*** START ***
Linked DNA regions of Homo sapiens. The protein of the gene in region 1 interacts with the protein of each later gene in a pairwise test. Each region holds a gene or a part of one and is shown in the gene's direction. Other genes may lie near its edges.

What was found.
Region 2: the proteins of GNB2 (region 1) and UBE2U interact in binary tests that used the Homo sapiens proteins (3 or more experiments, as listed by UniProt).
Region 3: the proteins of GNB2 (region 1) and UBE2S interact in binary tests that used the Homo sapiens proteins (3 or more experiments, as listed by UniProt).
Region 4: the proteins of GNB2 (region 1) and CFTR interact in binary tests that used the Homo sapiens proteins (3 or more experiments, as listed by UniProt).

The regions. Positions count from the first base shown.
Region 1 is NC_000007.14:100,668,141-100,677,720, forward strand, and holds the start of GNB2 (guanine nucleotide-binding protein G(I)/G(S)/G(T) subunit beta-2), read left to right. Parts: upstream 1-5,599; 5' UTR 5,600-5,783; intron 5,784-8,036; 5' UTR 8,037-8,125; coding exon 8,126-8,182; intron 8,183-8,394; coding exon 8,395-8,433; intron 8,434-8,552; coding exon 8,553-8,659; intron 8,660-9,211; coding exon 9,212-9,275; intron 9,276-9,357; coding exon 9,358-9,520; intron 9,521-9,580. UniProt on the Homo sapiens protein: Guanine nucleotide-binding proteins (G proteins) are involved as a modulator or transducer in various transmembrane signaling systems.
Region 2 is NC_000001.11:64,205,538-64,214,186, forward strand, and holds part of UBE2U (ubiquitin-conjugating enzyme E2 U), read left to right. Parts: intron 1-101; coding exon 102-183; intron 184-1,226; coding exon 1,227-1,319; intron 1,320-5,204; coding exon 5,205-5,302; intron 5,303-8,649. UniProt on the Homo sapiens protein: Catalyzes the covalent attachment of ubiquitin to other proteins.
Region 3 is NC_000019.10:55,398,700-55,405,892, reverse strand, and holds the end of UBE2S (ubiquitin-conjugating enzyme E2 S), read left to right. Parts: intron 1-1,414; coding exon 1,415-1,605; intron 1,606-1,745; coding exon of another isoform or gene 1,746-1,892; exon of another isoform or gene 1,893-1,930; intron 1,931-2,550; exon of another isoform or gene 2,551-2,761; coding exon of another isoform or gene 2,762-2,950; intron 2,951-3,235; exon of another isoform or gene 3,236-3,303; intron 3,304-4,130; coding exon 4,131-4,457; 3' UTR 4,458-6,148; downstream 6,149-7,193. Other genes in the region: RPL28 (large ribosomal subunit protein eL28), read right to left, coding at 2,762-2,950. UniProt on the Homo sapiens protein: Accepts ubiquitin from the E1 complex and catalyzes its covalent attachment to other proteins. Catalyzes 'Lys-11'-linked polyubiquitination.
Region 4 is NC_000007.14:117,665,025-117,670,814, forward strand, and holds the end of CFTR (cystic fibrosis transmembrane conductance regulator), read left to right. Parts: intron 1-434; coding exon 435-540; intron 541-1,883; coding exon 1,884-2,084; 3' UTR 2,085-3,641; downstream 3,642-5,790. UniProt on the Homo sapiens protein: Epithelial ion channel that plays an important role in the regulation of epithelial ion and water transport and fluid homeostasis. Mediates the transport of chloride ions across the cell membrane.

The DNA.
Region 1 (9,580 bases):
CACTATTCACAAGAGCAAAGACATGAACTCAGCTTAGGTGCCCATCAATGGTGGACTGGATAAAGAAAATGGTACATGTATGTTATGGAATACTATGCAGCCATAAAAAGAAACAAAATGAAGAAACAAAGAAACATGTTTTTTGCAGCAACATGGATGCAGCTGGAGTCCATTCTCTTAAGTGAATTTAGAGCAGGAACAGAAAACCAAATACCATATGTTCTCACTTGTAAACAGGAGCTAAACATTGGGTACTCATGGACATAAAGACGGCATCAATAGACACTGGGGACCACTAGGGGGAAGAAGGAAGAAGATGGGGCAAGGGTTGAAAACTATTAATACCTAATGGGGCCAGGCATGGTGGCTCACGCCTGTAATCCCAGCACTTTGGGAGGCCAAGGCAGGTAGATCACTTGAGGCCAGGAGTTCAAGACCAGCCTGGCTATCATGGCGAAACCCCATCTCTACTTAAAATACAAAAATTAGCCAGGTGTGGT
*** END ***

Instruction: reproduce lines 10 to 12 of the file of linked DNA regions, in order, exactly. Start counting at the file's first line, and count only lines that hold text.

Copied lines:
Region 4 is NC_000007.14:117,665,025-117,670,814, forward strand, and holds the end of CFTR (cystic fibrosis transmembrane conductance regulator), read left to right. Parts: intron 1-434; coding exon 435-540; intron 541-1,883; coding exon 1,884-2,084; 3' UTR 2,085-3,641; downstream 3,642-5,790. UniProt on the Homo sapiens protein: Epithelial ion channel that plays an important role in the regulation of epithelial ion and water transport and fluid homeostasis. Mediates the transport of chloride ions across the cell membrane.

The DNA.
Region 1 (9,580 bases):